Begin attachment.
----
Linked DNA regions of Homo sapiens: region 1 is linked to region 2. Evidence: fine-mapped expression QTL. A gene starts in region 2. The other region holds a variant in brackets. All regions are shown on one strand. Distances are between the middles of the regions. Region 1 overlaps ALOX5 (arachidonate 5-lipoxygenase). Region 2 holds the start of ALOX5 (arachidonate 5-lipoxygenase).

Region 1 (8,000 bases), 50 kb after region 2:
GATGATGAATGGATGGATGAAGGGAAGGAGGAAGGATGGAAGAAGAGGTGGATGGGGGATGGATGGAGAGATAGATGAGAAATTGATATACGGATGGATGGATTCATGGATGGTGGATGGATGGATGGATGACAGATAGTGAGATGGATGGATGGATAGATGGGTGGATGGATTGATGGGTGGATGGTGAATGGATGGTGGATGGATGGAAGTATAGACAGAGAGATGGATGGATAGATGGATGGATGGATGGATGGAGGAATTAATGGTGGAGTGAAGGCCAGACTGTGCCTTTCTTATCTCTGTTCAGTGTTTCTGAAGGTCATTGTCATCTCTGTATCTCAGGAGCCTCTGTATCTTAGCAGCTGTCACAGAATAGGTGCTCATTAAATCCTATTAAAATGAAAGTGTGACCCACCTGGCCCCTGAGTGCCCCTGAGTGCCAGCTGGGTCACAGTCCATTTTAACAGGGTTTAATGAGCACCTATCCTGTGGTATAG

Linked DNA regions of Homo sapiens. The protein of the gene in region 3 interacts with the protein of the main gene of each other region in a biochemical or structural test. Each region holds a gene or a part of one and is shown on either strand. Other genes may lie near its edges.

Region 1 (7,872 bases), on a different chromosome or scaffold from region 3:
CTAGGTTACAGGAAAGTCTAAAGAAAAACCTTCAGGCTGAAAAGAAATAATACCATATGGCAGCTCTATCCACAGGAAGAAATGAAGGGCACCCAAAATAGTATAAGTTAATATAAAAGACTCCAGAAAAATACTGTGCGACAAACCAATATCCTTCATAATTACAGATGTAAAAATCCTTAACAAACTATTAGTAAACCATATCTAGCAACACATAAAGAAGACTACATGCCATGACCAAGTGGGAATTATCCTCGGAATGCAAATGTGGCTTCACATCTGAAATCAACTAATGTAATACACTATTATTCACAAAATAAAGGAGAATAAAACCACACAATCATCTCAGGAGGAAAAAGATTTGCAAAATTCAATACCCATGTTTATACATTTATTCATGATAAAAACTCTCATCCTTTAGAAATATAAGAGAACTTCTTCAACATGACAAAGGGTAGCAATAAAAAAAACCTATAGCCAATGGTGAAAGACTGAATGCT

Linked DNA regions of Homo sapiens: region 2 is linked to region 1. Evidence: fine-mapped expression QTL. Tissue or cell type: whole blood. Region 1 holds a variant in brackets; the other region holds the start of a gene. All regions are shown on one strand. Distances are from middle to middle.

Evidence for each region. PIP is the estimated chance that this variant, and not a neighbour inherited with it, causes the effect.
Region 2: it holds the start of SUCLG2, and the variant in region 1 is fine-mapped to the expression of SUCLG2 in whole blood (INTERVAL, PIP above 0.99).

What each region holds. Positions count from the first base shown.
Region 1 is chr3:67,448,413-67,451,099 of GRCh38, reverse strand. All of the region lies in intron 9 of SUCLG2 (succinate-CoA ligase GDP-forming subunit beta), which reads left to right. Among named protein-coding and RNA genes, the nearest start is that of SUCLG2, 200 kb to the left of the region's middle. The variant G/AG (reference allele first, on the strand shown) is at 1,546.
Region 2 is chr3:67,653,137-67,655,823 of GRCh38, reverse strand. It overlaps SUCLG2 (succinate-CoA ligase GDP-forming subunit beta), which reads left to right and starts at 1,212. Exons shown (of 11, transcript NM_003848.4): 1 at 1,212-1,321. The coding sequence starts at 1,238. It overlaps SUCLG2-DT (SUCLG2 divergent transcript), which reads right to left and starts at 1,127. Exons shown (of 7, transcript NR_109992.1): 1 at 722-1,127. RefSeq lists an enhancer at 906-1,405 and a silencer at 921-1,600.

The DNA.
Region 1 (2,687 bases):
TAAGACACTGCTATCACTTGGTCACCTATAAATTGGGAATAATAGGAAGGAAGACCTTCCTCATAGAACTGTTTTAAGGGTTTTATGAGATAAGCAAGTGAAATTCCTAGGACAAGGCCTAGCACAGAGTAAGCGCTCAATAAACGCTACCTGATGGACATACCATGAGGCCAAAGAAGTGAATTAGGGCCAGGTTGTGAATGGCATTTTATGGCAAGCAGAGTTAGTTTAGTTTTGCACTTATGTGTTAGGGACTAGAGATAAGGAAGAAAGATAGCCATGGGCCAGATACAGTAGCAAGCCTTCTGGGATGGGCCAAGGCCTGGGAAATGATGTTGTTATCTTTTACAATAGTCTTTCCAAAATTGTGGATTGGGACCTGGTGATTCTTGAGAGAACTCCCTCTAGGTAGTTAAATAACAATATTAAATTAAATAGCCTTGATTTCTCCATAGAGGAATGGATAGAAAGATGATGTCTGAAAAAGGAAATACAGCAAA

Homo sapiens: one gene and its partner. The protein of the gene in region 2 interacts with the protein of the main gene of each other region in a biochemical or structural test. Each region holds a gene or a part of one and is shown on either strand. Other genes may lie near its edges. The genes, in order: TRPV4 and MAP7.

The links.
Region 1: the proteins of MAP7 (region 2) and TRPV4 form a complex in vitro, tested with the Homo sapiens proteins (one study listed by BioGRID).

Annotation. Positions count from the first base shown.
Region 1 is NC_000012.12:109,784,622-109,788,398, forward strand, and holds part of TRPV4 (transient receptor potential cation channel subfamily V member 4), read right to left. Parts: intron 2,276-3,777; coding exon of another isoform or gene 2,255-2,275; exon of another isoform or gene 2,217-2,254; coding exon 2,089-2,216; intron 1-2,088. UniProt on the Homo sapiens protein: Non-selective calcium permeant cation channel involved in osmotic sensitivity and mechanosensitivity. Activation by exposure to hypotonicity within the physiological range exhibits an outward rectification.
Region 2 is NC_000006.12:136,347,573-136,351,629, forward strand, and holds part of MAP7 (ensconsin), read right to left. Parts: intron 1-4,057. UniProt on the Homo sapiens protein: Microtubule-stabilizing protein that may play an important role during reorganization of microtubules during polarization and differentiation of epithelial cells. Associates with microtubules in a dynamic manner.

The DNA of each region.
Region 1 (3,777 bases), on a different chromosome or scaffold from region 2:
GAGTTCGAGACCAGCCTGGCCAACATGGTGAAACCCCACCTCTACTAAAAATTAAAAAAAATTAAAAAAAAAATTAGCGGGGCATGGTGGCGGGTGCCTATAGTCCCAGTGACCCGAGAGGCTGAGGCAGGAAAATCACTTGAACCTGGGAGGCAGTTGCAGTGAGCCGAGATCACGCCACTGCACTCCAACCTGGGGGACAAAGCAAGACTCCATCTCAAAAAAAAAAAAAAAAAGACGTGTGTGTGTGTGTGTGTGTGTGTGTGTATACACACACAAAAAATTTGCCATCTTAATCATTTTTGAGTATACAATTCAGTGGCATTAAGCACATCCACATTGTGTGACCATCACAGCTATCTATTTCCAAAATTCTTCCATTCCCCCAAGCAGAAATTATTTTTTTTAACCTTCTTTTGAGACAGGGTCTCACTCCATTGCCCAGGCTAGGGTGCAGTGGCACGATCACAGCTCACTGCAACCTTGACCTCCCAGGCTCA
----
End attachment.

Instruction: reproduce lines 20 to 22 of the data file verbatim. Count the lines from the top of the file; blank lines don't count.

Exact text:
Region 1 is NC_000012.12:109,784,622-109,788,398, forward strand, and holds part of TRPV4 (transient receptor potential cation channel subfamily V member 4), read right to left. Parts: intron 2,276-3,777; coding exon of another isoform or gene 2,255-2,275; exon of another isoform or gene 2,217-2,254; coding exon 2,089-2,216; intron 1-2,088. UniProt on the Homo sapiens protein: Non-selective calcium permeant cation channel involved in osmotic sensitivity and mechanosensitivity. Activation by exposure to hypotonicity within the physiological range exhibits an outward rectification.
Region 2 is NC_000006.12:136,347,573-136,351,629, forward strand, and holds part of MAP7 (ensconsin), read right to left. Parts: intron 1-4,057. UniProt on the Homo sapiens protein: Microtubule-stabilizing protein that may play an important role during reorganization of microtubules during polarization and differentiation of epithelial cells. Associates with microtubules in a dynamic manner.

The DNA of each region.